As today’s economic and political environments are full of more moving parts than ever, and competition is causing even more sweeping industrial changes, the ever-present challenge of innovation remains the same: adapt, or die. The organizations that will be best equipped to adapt to the new economy are those with the best traits at the helm. What does the modern leader need? While the literature has lots of differing answers, here are ten qualities that should serve as the foundation for the modern leader.
A significant portion of the Innovation for Growth HiOP will help you be more comfortable with being flexible. It’s no wonder that flexibility is a highly sought-after skill not only in leadership roles but all the way down to entry-level and internship positions. Fast Company said it best when it started off an article about essential leadership traits with flexibility: “leaders have to be able to change course; that is, first make sure their businesses will survive, and then find a new way to reach their goals.”
As is the aim of Innovation for Growth and all our other HiOP programs, constant, lifelong learning is the hallmark. John Jantsch, on his Duct Tape Marketing blog summed it up like this: “Today’s teacher understands the speed of change and further understands that in order to have any reason for people to follow, they must provide a sense of what’s next, what’s ahead – the only way to do that is inquire vigorously, every day.”
How else could you get your team behind you if it were not for good communication? This not only shines through in words because we have all seen those people who have a great script but don’t have the results to show that they followed through. It’s no wonder that Fast Company says those “…who communicate well are those who not only share their thoughts with employees, but also let their strength and personal character show through in their communication, and empower those who work for them by defining the company’s goal and showing how to get there.”
To get people to follow you, motivating them to do so is a must. But this should be achieved not just to advance the leader’s individual goals; you have to take everyone else’s into account. Building relationships are important for getting employees to coalesce and fight harder for achieving the greater good for the organization. And, as leaders effectively network, they must also have the company’s best interest at heart. This will, as Deep Patel in Forbes explains, build vast networks that cast a wide net from a leader and his or her organization’s particular niche “…leaders establish impactful relationships with customers, clients, partners and even competitors.”
While we as humans often want to have total control, that is easier said than done. Knowing how to properly delegate is a critical quality because it exemplifies how well you, as a leader, understand your team. It is not merely assigning tasks to someone within the structure without any regard for whether the person you assign the task to can do it. If you hand off tasks to the best-equipped person, you’ll prove HR C-Suite’s point that “[g]reat leadership capitalizes on the strengths of the team to deliver strong results for the business.”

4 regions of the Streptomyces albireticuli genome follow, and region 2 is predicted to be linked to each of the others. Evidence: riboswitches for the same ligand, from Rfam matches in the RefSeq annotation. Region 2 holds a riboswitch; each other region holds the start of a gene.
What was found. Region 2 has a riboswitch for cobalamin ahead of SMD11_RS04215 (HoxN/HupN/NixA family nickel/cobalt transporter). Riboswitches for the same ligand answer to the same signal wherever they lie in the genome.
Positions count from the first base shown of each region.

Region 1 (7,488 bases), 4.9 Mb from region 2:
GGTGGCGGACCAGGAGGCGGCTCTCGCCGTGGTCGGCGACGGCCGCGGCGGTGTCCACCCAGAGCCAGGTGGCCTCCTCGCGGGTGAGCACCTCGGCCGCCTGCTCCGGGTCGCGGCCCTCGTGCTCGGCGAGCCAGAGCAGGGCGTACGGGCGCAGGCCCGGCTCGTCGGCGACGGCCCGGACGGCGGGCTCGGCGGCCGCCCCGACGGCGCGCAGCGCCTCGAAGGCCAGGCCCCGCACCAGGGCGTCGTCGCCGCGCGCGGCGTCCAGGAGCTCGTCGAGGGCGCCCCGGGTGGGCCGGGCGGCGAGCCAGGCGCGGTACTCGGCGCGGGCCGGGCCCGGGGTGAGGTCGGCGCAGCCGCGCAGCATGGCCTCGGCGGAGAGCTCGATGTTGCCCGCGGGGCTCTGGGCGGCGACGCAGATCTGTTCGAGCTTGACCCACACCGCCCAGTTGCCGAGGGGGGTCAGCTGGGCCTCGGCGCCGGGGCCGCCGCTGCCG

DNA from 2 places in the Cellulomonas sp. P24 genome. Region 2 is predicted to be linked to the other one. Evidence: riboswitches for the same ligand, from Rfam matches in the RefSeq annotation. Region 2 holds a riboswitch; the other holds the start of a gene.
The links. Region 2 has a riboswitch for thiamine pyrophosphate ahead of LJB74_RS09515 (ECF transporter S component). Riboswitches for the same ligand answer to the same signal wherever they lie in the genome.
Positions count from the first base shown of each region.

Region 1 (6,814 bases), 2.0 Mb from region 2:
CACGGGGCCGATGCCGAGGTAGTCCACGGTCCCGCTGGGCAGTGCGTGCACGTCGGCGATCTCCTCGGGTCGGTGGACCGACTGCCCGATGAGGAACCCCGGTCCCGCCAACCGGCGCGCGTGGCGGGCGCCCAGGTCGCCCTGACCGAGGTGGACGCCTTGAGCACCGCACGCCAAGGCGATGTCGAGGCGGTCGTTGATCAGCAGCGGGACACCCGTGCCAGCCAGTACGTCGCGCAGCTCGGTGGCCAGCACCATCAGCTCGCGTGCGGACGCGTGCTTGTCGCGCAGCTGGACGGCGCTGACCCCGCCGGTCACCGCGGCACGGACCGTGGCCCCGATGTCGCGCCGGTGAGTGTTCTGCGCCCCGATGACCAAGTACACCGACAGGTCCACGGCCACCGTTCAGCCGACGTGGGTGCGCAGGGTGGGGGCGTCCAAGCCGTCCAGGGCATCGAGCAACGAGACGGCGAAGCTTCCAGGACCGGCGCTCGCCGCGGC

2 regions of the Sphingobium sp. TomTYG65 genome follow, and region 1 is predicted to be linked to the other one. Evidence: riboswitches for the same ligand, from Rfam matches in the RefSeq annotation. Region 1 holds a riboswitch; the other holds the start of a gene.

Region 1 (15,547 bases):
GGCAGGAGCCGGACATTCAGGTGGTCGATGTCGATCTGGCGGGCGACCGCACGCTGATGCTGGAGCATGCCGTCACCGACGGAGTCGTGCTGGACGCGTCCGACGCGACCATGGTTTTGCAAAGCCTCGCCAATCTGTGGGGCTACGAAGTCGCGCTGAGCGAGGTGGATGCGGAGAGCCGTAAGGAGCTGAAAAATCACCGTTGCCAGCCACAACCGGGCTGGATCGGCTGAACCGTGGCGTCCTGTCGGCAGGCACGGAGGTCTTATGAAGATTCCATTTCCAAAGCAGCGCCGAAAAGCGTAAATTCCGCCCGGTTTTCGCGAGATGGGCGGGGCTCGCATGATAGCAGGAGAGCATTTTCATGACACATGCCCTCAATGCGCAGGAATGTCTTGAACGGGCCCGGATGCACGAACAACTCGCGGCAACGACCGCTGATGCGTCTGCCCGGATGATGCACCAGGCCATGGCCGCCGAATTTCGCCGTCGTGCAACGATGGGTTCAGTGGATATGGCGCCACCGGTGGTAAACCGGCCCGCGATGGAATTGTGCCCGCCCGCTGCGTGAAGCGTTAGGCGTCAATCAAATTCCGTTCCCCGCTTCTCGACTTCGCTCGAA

This factor is one that can often plague organizations, and it’s because, as Fast Company says, credit must be given to whom and where it is due throughout your workforce. And, on the flipside, the leader must be the first to take the blame when something goes awry. In their words, when these two circumstances happen: “a leader is born.”
You probably already know this, but setting clear goals is fundamental for any leader’s agenda. Write them down, but remember, as Deep Patel in a recent Forbes article warns, achieving these objectives won’t happen overnight. That’s when the second part of what Angela Duckworth defines as grit: persistence. It is fantastic if you feel passionate about something, but if you lack the follow-through, it is effectively useless. As Patel puts it, “[i]f you give up, so will everyone around you. To be a successful leader, you must be willing to keep going when others are tempted to throw in the towel.”
This is just a figurative way of leading by example. As many of these cliché sayings go, actions speak louder than words. If, as John Mantsch claims, people don’t want to follow you based on the way you behave, that no longer suffices to get people to do what you would like them to do. No words are needed to exemplify leadership that will get more people in your organization to follow you.
At the heart of integrity is truthfulness. As Brian Tracy‘s infographic shows us, you need always to tell the truth to everybody in every situation. In an era where we see some of the most influential people in the world regularly not telling the truth, a lack of integrity does not make you many friends.
At the heart of what we’re going to cover in Innovation for Growth is what Deep Patel calls acting strategically. To put this into perspective, this quote from his article hits the nail right on the head: “According to a Harvard Business Publishing report, Leading Now: Critical Capabilities for a Complex World, “Leaders must always be prepared to adjust their strategies to capture emerging opportunities or tackle unexpected challenges.”